Origin & Evolution: On Aug. 10, 2004, shortly after Obama gave the keynote speech at the Democratic National Convention in Boston, "Internet journalist" and perennial Republican Senate candidate Andy Martin issued a press release alleging that Obama had "misrepresent[ed] his own heritage" and claiming, "His Muslim religion would obviously raise serious questions in many Jewish circles where Obama now enjoys support." Few people, except for some members of right-wing forums, picked up Martin's claims. In October 2006, when speculation about an Obama presidential run began to pick up, the Infidel Bloggers Alliance blog posted Martin's press release. Ted Sampley, leader of Vietnam Veterans Against John Kerry, published an article Dec. 29, 2006 using Martin's statement as his main source and accusing Obama of being a "closet Muslim." That same month, right-wing blogger Debbie Schlussel wrote, "So, even if he identifies strongly as a Christian ... is a man who Muslims think is a Muslim, who feels some sort of psychological need to prove himself to his absent Muslim father, and who is now moving in the direction of his father's heritage, a man we want as President when we are fighting the war of our lives against Islam? Where will his loyalties be?" According to an article by Chris Hayes in The Nation, Snopes.com, a website that debunks urban legends, received its first chain email smearing Obama as a radical Muslim in December as well.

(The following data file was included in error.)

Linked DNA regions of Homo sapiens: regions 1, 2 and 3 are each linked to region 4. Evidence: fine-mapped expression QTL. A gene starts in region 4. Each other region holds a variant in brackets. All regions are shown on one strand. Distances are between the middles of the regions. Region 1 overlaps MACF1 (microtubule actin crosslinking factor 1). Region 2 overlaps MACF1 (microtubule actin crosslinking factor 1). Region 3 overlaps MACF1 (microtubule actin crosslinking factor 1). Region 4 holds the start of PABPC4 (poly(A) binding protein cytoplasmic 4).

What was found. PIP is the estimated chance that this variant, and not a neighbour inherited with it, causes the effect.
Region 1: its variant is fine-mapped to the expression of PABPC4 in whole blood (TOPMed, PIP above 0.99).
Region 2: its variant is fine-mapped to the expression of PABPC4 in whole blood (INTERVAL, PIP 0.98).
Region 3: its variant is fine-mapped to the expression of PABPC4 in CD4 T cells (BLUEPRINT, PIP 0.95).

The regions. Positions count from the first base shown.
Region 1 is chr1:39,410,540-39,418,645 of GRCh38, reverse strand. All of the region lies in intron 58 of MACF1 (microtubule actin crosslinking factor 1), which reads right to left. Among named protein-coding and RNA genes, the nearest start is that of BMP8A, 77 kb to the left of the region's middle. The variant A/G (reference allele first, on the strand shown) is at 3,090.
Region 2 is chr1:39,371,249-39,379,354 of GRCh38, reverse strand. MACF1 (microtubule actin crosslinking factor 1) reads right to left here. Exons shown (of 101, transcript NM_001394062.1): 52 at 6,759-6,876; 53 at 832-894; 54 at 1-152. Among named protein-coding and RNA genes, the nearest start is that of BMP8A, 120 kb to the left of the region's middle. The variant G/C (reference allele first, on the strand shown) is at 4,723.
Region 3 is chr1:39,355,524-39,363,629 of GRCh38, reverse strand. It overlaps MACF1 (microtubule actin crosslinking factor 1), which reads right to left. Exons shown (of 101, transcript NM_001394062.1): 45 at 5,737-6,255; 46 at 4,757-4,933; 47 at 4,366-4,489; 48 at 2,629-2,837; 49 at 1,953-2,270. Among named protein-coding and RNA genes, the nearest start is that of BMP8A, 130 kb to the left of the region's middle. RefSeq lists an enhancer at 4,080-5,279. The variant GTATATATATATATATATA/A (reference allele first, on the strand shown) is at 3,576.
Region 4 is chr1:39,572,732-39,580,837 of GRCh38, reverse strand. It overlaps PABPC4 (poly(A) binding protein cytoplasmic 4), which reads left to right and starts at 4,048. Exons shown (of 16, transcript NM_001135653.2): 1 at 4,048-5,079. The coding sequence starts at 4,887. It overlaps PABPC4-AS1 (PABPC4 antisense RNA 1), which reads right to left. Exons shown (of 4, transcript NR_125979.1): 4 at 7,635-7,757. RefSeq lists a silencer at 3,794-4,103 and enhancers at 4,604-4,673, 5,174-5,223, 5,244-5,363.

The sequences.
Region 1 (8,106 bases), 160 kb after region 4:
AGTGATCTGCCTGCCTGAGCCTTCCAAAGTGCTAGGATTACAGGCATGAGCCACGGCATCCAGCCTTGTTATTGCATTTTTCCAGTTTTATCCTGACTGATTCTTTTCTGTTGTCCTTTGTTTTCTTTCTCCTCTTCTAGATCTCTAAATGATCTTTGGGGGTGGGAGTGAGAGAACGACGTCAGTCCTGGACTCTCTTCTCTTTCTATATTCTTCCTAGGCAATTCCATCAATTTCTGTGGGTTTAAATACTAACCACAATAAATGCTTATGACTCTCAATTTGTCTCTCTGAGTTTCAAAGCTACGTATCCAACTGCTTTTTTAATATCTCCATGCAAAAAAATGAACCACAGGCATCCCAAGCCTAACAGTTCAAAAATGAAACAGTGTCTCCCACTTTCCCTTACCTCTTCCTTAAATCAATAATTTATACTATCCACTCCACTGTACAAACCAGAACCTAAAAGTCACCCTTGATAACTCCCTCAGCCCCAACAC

A Feb. 11, 2007 Associated Press article falsely reported that Obama spent "his childhood years in the Muslim faith," contradicting its previous reporting. (Subsequent versions of the Feb. 11 AP story corrected the error.) The non-partisan fact-check website PolitiFact.com in October 2007 received chain emails claiming that Obama was "was enrolled in a Wahabi school in Jakarta." On December 24, 2007, an article on the far-right web site FrontPageMag.com by Daniel Pipes, the director of the Middle East Forum, a group notorious for the tactics it uses to fight any criticism of Israel, claimed not only that Obama was a Muslim but that because he practices Christianity, Muslims would consider him an apostate and attempt to execute him. In February 2008, right-wing talk radio host Michael Savage falsely asserted that Obama was a Muslim and said that "[w]e have a right to know if he's a so-called friendly Muslim or one who aspires to more radical teachings." Right-wing website World Net Daily wrote on April 3, 2008 that Obama was "quite religious in Islam." In May 2008, articles in The Washington Times, BaltimoreSun.com, the Los Angeles Times, and Washington Post.com uncritically quoted an Indiana man who said of Obama, "I can't stand him. He's a Muslim." On May 12, 2008, the New York Times published an op-ed by Edward Luttwak, echoing Pipes' claim that Obama is a Muslim apostate and is therefore subject to execution according to Islamic law. The fact that the Times chose to publish Luttwak's column prompted a rebuke from the paper's public editor.
Underscoring the extent to which the smears had spread, a May 2008 Newsweek poll found that 11 percent of Americans believed Obama to be Muslim.